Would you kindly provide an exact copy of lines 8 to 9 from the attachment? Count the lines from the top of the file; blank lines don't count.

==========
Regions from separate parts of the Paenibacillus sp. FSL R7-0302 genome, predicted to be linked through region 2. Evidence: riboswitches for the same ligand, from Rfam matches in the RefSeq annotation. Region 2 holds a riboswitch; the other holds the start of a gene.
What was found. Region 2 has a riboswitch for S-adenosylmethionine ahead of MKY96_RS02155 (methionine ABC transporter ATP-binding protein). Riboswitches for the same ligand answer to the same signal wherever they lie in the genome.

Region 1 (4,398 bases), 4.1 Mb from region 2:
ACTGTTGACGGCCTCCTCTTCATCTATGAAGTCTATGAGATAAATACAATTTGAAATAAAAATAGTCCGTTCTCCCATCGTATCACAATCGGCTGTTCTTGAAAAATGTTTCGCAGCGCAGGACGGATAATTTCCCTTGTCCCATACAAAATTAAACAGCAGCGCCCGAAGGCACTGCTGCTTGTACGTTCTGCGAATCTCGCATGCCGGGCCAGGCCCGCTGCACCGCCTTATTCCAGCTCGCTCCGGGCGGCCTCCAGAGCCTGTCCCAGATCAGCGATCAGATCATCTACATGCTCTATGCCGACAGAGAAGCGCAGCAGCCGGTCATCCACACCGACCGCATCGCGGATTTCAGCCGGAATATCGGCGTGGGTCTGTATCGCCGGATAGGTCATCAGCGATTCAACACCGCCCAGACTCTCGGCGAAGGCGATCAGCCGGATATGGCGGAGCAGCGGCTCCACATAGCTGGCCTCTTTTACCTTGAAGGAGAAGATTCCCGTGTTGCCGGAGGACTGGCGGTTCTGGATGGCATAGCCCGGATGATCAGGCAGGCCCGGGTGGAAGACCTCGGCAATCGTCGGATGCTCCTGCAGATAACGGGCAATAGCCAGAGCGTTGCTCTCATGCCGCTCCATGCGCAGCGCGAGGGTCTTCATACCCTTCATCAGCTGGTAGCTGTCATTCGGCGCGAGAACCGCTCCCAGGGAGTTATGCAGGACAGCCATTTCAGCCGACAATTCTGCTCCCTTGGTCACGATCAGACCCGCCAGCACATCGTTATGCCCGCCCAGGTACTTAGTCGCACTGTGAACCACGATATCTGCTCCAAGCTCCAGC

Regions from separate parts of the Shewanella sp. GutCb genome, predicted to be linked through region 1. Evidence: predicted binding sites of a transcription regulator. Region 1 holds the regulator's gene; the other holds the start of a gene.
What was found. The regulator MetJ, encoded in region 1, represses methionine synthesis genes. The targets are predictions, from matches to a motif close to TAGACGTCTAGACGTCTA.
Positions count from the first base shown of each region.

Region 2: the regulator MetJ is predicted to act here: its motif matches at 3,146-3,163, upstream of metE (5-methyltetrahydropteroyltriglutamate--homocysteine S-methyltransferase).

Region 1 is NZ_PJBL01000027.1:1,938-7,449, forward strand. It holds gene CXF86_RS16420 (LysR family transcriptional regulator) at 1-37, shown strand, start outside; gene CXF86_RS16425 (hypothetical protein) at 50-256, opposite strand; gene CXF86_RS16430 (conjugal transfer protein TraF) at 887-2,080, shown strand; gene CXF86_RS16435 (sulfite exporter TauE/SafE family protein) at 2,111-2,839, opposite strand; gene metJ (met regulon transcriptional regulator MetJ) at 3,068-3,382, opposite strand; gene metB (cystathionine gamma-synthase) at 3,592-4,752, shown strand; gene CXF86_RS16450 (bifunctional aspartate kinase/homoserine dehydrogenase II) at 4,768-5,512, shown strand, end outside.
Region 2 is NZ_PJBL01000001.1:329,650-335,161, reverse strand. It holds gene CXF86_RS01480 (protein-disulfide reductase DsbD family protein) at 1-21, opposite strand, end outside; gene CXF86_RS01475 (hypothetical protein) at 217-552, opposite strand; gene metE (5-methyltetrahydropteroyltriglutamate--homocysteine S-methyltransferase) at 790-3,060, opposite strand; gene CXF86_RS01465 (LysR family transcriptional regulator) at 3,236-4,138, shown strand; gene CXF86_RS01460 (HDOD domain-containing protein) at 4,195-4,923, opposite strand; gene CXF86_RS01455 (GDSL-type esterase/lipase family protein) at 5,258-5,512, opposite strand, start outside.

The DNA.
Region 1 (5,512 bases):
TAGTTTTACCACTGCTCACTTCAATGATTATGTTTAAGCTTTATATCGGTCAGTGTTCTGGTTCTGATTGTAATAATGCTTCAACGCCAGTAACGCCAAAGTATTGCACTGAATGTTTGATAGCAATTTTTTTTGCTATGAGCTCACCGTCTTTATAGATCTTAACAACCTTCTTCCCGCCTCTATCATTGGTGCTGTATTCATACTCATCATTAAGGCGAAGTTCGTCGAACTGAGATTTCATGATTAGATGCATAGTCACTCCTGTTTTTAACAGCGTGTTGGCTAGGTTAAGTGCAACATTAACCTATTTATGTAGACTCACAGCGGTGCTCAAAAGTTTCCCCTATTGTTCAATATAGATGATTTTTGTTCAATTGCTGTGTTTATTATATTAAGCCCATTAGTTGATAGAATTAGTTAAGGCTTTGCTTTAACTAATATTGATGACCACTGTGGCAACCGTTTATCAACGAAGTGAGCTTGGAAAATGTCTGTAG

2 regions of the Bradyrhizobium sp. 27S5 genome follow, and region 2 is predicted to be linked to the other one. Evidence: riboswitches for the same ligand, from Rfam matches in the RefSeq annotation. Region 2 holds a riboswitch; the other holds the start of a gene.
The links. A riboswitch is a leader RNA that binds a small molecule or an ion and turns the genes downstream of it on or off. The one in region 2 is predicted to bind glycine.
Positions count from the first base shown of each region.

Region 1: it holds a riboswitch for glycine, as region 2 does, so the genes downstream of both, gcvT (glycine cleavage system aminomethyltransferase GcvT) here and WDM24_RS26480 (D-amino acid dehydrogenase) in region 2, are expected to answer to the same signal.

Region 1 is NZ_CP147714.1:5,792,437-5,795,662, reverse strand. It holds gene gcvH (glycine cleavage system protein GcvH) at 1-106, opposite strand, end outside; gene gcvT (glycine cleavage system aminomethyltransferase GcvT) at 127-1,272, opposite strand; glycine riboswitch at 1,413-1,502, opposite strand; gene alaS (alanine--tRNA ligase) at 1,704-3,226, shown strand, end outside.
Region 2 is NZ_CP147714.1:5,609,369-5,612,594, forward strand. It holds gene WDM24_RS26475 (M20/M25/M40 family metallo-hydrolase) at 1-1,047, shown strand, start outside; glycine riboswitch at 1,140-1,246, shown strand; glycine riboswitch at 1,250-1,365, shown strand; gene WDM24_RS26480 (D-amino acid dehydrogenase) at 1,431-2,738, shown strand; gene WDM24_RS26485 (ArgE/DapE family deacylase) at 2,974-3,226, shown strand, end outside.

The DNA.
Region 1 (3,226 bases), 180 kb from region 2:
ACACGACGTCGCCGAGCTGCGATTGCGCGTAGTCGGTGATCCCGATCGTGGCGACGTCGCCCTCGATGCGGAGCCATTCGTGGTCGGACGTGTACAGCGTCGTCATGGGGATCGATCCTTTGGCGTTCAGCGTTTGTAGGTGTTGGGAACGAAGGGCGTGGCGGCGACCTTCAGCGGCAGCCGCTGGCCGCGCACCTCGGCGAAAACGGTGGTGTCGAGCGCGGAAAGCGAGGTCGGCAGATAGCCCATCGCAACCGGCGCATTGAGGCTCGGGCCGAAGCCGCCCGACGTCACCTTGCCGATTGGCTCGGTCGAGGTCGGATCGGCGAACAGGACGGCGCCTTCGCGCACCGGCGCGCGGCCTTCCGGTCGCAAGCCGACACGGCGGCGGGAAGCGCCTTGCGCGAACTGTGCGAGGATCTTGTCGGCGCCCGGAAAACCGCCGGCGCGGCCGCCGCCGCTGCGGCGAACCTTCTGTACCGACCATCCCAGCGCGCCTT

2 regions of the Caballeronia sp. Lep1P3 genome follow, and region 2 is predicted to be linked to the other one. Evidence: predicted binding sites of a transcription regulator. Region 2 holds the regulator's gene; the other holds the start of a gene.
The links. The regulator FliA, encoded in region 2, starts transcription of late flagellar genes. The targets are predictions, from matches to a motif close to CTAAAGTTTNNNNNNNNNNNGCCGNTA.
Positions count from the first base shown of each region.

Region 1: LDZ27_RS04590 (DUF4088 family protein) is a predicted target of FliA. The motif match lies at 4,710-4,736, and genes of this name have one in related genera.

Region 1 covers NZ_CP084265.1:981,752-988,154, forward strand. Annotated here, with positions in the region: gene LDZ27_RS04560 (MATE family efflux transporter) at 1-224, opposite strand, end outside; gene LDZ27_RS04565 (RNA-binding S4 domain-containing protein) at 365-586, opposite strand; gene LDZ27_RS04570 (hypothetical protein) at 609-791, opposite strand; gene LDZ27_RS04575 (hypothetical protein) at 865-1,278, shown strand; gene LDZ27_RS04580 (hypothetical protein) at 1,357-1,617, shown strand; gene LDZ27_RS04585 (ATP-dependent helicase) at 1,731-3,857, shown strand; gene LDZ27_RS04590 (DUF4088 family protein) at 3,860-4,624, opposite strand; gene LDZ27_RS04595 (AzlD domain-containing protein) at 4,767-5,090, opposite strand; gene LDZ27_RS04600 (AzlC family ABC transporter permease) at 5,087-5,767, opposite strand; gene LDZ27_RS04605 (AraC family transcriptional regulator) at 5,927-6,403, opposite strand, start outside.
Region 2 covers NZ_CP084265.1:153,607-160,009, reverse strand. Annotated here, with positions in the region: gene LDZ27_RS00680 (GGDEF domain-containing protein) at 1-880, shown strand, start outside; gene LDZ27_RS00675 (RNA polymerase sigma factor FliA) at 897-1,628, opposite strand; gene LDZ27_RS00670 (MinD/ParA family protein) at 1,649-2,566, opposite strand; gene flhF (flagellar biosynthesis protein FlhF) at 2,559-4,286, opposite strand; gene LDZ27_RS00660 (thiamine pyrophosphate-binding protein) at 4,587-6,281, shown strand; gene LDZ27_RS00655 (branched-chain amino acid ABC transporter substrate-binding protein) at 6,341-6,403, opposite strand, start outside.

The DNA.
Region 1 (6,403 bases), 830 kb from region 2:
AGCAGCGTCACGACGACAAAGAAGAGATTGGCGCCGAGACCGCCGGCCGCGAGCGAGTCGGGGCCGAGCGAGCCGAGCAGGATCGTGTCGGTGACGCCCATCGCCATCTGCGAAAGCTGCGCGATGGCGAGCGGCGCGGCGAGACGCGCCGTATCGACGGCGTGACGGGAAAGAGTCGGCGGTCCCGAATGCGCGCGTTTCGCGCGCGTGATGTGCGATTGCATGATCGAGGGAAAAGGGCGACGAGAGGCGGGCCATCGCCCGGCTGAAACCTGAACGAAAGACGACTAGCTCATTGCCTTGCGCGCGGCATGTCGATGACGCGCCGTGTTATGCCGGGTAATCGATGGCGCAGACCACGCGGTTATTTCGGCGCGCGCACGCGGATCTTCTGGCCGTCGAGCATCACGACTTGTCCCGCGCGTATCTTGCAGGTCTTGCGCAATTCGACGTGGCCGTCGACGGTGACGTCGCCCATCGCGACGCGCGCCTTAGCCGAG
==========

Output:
Region 2: the regulator MetJ is predicted to act here: its motif matches at 3,146-3,163, upstream of metE (5-methyltetrahydropteroyltriglutamate--homocysteine S-methyltransferase).

Region 1 is NZ_PJBL01000027.1:1,938-7,449, forward strand. It holds gene CXF86_RS16420 (LysR family transcriptional regulator) at 1-37, shown strand, start outside; gene CXF86_RS16425 (hypothetical protein) at 50-256, opposite strand; gene CXF86_RS16430 (conjugal transfer protein TraF) at 887-2,080, shown strand; gene CXF86_RS16435 (sulfite exporter TauE/SafE family protein) at 2,111-2,839, opposite strand; gene metJ (met regulon transcriptional regulator MetJ) at 3,068-3,382, opposite strand; gene metB (cystathionine gamma-synthase) at 3,592-4,752, shown strand; gene CXF86_RS16450 (bifunctional aspartate kinase/homoserine dehydrogenase II) at 4,768-5,512, shown strand, end outside.